Training heavy double cleans once per week far more improved my clean for a 24kg press than training single 28kg (62lbs) loaded kettlebell cleans.
If you can generate enough hip power to kettlebell clean 106lbs in a clean, smooth, strong movement, then a 24kg kettlebell will clean right up, smooth like BUTTAH.
22kg (~49lbs) Press shown below, but you can see how smooth and strong the clean is as a result of training heavy double 24kg kettlebell cleans:
How Did I Progress The Double Kettlebell Front Squat?
I did not come right out of the gate with the ability and strength to squat double 24kg kettlebells. That’s A LOT of weight for someone my size! I built up to it over time.
In my opinion, if you cannot clean the kettlebells then you have no business squatting them or pressing them! You must build up strength to a solid clean before you can squat or press a particular weight.
It took me 16 weeks to reach my goal and the first week I tested the waters with double 18kg (~80lbs) for 5 sets of 5 repetitions.
That was easy so the second week I trained double 20kg (88lbs) for 5 sets of 5 repetitions.
That went well so week three I trained double 22kg (~97lbs) for 5 sets of 3 repetitions. This was very hard for me at the time (the note in my training journal read, “These were hard. Keep working with these.”), so I stuck with double 22kgs for 8 weeks.
Over the course of 8 weeks I worked up to 5 sets of 5 repetitions with double 22kgs. Once I worked up to 5 sets of 5 repetitions with double 22kgs, I trained this weight for a few weeks before moving onto double 24kg (106lbs).
During week 11 I started to work in double 24kg front squats and I started at 3 sets of 2 repetitions, then worked up to 5 sets of 2 repetitions, and then added on reps to the sets as the weeks progressed.
By week 16 I completed 5 sets of 5 repetitions with double 24kgs and I stuck with that for four weeks until the week of the Iron Maiden Challenge.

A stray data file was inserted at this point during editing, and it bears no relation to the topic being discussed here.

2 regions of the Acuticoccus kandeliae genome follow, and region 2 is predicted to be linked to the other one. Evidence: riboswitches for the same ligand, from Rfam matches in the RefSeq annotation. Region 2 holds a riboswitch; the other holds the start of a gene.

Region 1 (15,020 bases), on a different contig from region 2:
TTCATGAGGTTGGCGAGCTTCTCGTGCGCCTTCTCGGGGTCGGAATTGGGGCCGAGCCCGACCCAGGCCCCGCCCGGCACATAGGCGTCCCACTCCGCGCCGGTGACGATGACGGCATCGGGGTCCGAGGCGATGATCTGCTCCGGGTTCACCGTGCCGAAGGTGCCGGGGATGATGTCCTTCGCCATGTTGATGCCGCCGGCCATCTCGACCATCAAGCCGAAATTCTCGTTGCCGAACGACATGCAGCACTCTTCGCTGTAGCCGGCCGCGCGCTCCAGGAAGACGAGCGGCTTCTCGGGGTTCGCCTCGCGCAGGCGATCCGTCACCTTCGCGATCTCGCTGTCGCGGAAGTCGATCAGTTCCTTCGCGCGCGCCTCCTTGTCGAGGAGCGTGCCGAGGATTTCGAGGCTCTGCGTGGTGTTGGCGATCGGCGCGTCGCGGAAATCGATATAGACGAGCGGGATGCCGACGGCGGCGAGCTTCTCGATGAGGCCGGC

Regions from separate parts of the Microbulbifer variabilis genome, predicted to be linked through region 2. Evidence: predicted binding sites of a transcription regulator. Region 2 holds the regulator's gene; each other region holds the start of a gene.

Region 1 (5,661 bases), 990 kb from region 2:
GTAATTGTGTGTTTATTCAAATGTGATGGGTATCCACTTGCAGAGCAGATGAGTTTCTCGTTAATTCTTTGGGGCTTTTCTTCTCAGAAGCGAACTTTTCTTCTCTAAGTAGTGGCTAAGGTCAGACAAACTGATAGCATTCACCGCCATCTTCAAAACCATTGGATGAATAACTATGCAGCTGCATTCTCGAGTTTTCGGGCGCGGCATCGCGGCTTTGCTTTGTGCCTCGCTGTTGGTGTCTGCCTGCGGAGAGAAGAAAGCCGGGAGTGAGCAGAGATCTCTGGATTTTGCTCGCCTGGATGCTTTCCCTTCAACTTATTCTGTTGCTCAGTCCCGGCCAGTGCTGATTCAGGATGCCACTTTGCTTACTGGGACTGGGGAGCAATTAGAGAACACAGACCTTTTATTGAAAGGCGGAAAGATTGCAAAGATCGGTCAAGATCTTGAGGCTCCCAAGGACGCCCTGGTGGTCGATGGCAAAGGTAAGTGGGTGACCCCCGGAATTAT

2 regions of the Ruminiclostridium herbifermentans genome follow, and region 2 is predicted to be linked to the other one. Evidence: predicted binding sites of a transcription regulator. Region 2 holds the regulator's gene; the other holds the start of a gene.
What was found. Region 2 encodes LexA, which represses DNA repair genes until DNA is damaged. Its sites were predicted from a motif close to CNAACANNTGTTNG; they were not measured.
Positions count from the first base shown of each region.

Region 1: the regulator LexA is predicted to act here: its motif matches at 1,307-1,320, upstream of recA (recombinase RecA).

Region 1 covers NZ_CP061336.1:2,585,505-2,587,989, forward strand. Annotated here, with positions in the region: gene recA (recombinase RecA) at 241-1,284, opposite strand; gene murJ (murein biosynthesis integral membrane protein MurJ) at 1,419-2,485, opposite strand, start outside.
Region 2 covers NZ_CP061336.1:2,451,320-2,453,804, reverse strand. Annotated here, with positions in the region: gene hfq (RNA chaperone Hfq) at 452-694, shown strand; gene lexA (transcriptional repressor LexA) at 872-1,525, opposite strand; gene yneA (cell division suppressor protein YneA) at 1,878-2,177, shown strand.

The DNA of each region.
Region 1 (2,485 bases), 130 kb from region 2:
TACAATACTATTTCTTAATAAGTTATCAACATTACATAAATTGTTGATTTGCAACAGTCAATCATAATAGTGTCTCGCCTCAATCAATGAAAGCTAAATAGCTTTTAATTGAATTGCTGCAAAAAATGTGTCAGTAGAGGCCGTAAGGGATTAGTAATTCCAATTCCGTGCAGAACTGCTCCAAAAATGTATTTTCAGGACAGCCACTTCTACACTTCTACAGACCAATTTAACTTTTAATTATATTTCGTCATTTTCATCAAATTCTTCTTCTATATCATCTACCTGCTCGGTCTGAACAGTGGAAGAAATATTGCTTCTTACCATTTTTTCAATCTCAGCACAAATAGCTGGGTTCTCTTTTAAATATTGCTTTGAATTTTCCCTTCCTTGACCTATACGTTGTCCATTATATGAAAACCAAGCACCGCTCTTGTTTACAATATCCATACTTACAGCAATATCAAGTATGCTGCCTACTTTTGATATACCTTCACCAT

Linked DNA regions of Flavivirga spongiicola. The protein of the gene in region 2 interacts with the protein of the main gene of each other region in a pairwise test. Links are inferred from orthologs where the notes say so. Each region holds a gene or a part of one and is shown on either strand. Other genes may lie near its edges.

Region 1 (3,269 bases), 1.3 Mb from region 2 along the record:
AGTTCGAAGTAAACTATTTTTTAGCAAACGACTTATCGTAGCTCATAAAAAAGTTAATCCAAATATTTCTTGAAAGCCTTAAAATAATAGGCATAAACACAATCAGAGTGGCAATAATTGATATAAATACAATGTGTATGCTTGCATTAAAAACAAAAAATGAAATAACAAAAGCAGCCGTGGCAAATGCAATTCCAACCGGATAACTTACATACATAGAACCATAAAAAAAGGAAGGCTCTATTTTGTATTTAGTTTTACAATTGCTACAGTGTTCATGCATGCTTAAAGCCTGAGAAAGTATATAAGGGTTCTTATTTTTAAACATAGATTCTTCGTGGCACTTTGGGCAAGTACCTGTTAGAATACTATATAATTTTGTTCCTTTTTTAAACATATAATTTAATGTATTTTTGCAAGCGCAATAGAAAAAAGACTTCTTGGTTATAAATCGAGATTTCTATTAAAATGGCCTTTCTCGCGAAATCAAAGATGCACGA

Double 24kg (106lbs) Kettebell Front Squats 5 Sets of 5 Repetitions
Hopefully the progression that I used and provided as an example helps to give you an idea of how you can, safely and effectively, work up to your goal weight for heavy double kettlebell front squats.
In the next installment of this seven part series about how to train for a stronger press, I will talk about Crawling for Time. In the meantime, please let me know if you have any questions about heavy double kettlebell front squats!
If you would like to learn more detail as to how I structure programming specific to pressing or to train for a half bodyweight press then I hope you’ll join me for my workshop I Am Not Afraid To Lift on November 8, 2014 at Iron Body Studios in Needham, MA.
If you have a current strength goal that you are working towards, or need help deciding on one, this workshop will help you to decide on a strength goal and learn programming to work towards that strength goal.
Early Bird price ends on October 1 and spots are already filling up so register soon if you are interested because it will be limited to 30 people.
I look forward to lifting with you on November 8!
Learn more HERE ==> http://bit.ly/NotAfraidToLift
Register HERE under EVENTS ==> http://bit.ly/LiftWorkshopRegister
Early bird pricing through October 1 – $149.00
Regular price after October 1 – $199.00
I will see you on November 8 & I look forward to lifting with you!